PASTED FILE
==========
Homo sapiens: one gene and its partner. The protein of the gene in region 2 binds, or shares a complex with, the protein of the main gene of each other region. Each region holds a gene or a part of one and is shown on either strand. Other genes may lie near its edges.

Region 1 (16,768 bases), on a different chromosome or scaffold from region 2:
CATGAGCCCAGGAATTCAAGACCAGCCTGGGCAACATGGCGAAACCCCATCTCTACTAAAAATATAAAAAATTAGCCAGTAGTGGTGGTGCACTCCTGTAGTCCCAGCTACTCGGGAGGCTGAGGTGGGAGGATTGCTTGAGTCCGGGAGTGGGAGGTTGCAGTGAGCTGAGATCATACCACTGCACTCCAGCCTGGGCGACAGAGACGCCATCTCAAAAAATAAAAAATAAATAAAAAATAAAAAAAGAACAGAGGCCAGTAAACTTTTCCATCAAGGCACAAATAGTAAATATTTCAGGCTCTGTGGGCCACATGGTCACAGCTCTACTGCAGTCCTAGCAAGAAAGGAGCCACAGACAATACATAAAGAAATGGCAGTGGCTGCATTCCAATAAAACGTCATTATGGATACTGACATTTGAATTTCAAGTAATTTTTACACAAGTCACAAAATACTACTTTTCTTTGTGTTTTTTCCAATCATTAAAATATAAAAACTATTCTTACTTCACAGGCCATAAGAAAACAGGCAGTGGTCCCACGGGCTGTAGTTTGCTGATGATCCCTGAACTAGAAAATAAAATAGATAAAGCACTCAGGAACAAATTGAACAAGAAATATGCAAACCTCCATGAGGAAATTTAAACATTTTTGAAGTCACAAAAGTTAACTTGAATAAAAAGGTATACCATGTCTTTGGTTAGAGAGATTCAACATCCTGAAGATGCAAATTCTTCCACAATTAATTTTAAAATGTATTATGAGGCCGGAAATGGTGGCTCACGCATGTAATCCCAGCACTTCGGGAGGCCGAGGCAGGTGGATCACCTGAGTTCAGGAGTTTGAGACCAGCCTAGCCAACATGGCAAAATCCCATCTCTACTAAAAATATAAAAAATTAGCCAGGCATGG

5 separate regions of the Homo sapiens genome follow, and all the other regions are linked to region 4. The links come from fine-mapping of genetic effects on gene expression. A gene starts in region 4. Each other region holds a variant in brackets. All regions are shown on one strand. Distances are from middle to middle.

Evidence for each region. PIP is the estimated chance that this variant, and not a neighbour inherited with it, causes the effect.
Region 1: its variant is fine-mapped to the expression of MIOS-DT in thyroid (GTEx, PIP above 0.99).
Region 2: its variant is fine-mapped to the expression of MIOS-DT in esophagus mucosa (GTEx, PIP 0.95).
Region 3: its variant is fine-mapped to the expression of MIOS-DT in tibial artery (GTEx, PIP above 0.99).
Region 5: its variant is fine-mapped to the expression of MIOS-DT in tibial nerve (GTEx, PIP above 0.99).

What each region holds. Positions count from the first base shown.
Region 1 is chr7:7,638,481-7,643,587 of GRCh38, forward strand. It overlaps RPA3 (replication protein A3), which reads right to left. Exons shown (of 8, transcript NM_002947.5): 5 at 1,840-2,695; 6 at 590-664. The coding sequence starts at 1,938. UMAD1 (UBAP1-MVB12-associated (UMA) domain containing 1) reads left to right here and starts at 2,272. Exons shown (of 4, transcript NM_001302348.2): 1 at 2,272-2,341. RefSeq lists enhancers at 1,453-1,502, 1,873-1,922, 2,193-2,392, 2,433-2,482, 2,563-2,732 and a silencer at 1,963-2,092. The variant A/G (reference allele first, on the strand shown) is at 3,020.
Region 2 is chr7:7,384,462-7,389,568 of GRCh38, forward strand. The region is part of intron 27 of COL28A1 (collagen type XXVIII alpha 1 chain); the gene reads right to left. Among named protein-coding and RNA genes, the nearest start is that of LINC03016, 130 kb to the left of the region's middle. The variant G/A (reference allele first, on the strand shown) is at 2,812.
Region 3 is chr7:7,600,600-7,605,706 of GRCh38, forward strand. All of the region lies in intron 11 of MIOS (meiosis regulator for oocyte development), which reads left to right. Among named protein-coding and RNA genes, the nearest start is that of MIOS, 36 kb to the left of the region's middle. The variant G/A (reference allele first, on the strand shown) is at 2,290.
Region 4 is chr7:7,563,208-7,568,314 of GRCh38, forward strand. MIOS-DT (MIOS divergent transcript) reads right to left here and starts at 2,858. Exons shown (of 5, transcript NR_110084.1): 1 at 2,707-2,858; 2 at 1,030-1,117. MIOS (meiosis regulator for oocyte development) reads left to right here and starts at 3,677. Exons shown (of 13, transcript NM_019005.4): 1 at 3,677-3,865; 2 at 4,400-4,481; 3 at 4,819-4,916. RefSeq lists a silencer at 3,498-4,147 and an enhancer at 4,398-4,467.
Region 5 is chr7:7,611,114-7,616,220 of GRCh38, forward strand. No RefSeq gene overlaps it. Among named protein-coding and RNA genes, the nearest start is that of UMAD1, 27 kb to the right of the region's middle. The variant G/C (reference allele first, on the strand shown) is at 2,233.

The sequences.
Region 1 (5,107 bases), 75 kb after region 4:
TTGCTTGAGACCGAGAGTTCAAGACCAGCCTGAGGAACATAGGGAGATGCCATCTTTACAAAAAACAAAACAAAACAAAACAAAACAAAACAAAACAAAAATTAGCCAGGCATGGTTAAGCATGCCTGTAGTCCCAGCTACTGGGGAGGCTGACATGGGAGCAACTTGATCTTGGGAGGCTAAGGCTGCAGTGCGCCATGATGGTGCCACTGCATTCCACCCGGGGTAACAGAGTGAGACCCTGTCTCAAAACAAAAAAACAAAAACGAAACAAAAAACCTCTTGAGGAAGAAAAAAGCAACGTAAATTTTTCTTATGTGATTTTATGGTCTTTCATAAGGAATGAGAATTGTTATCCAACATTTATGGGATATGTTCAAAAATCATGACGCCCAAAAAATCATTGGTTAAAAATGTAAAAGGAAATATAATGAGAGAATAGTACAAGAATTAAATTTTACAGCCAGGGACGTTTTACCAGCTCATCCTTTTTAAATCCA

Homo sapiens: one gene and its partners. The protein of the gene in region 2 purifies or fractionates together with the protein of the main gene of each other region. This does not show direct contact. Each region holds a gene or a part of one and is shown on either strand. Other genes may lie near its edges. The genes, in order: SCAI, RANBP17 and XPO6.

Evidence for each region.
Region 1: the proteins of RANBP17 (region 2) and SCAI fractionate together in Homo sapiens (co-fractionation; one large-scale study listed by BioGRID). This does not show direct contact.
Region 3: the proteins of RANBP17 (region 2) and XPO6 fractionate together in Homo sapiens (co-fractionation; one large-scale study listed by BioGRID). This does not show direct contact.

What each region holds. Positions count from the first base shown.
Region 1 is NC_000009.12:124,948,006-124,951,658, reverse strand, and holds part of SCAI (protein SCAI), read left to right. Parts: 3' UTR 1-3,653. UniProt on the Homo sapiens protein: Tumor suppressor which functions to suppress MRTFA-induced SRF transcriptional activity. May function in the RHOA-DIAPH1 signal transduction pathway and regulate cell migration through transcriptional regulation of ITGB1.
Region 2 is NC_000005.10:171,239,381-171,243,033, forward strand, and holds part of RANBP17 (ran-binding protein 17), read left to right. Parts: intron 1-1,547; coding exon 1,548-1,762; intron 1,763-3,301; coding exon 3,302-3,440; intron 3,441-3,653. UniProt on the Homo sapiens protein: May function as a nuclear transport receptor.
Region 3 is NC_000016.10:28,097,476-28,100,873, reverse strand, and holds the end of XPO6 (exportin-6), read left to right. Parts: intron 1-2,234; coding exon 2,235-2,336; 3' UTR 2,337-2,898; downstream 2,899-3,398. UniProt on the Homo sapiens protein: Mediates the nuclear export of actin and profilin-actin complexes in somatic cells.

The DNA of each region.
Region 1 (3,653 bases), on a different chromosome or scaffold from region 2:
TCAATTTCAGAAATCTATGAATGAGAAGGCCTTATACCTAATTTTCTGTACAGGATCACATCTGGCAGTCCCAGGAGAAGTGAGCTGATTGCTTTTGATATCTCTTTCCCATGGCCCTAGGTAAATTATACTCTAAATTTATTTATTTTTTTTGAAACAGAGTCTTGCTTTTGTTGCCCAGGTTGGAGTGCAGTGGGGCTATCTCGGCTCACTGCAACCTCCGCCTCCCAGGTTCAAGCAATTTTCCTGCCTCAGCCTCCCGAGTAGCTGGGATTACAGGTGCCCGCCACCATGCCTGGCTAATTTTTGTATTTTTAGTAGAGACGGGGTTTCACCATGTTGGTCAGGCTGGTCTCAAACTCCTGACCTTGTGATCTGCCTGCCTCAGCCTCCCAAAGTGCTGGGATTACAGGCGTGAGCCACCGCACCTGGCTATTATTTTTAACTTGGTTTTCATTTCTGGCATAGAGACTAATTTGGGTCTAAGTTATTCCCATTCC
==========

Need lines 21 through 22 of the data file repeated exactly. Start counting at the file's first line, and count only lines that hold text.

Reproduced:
Region 1: the proteins of RANBP17 (region 2) and SCAI fractionate together in Homo sapiens (co-fractionation; one large-scale study listed by BioGRID). This does not show direct contact.
Region 3: the proteins of RANBP17 (region 2) and XPO6 fractionate together in Homo sapiens (co-fractionation; one large-scale study listed by BioGRID). This does not show direct contact.